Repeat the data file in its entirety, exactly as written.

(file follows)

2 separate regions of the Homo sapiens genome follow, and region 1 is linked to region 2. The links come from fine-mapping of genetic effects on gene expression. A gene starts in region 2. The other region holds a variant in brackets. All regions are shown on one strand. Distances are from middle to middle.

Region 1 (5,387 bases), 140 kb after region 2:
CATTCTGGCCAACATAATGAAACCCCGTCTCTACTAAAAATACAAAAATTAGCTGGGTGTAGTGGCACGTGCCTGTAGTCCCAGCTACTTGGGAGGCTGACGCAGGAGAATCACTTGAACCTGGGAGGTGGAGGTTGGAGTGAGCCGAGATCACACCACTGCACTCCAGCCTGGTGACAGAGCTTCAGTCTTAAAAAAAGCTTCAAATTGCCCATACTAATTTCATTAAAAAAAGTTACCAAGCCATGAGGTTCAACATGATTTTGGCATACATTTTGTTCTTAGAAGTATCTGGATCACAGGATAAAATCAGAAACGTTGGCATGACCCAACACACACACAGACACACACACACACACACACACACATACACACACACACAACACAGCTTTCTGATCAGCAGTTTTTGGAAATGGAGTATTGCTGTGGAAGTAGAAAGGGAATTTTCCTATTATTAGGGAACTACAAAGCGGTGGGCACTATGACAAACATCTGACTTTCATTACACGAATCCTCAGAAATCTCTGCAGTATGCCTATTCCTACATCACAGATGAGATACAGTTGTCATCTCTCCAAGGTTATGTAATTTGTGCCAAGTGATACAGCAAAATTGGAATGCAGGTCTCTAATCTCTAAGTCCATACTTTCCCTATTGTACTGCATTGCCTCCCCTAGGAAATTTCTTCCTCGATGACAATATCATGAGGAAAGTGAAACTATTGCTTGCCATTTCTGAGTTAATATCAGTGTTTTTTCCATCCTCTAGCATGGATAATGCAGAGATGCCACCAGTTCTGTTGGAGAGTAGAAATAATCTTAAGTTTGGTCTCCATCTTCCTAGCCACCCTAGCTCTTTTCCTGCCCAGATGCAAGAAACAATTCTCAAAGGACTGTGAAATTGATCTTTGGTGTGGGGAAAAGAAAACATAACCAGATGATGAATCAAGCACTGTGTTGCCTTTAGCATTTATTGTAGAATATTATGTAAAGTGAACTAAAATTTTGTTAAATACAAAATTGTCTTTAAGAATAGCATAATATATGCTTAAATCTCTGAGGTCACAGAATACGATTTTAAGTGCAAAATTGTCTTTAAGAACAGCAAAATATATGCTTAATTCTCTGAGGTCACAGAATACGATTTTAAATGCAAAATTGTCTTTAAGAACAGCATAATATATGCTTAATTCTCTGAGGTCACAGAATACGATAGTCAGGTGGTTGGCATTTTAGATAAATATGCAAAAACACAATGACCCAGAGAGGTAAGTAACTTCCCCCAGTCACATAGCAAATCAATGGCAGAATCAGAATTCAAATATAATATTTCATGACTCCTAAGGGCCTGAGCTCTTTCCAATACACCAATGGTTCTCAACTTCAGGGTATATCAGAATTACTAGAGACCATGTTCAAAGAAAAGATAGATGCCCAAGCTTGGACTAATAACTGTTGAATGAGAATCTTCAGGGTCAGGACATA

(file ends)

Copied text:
2 separate regions of the Homo sapiens genome follow, and region 1 is linked to region 2. The links come from fine-mapping of genetic effects on gene expression. A gene starts in region 2. The other region holds a variant in brackets. All regions are shown on one strand. Distances are from middle to middle.

Region 1 (5,387 bases), 140 kb after region 2:
CATTCTGGCCAACATAATGAAACCCCGTCTCTACTAAAAATACAAAAATTAGCTGGGTGTAGTGGCACGTGCCTGTAGTCCCAGCTACTTGGGAGGCTGACGCAGGAGAATCACTTGAACCTGGGAGGTGGAGGTTGGAGTGAGCCGAGATCACACCACTGCACTCCAGCCTGGTGACAGAGCTTCAGTCTTAAAAAAAGCTTCAAATTGCCCATACTAATTTCATTAAAAAAAGTTACCAAGCCATGAGGTTCAACATGATTTTGGCATACATTTTGTTCTTAGAAGTATCTGGATCACAGGATAAAATCAGAAACGTTGGCATGACCCAACACACACACAGACACACACACACACACACACACACATACACACACACACAACACAGCTTTCTGATCAGCAGTTTTTGGAAATGGAGTATTGCTGTGGAAGTAGAAAGGGAATTTTCCTATTATTAGGGAACTACAAAGCGGTGGGCACTATGACAAACATCTGACTTTCATTACACGAATCCTCAGAAATCTCTGCAGTATGCCTATTCCTACATCACAGATGAGATACAGTTGTCATCTCTCCAAGGTTATGTAATTTGTGCCAAGTGATACAGCAAAATTGGAATGCAGGTCTCTAATCTCTAAGTCCATACTTTCCCTATTGTACTGCATTGCCTCCCCTAGGAAATTTCTTCCTCGATGACAATATCATGAGGAAAGTGAAACTATTGCTTGCCATTTCTGAGTTAATATCAGTGTTTTTTCCATCCTCTAGCATGGATAATGCAGAGATGCCACCAGTTCTGTTGGAGAGTAGAAATAATCTTAAGTTTGGTCTCCATCTTCCTAGCCACCCTAGCTCTTTTCCTGCCCAGATGCAAGAAACAATTCTCAAAGGACTGTGAAATTGATCTTTGGTGTGGGGAAAAGAAAACATAACCAGATGATGAATCAAGCACTGTGTTGCCTTTAGCATTTATTGTAGAATATTATGTAAAGTGAACTAAAATTTTGTTAAATACAAAATTGTCTTTAAGAATAGCATAATATATGCTTAAATCTCTGAGGTCACAGAATACGATTTTAAGTGCAAAATTGTCTTTAAGAACAGCAAAATATATGCTTAATTCTCTGAGGTCACAGAATACGATTTTAAATGCAAAATTGTCTTTAAGAACAGCATAATATATGCTTAATTCTCTGAGGTCACAGAATACGATAGTCAGGTGGTTGGCATTTTAGATAAATATGCAAAAACACAATGACCCAGAGAGGTAAGTAACTTCCCCCAGTCACATAGCAAATCAATGGCAGAATCAGAATTCAAATATAATATTTCATGACTCCTAAGGGCCTGAGCTCTTTCCAATACACCAATGGTTCTCAACTTCAGGGTATATCAGAATTACTAGAGACCATGTTCAAAGAAAAGATAGATGCCCAAGCTTGGACTAATAACTGTTGAATGAGAATCTTCAGGGTCAGGACATA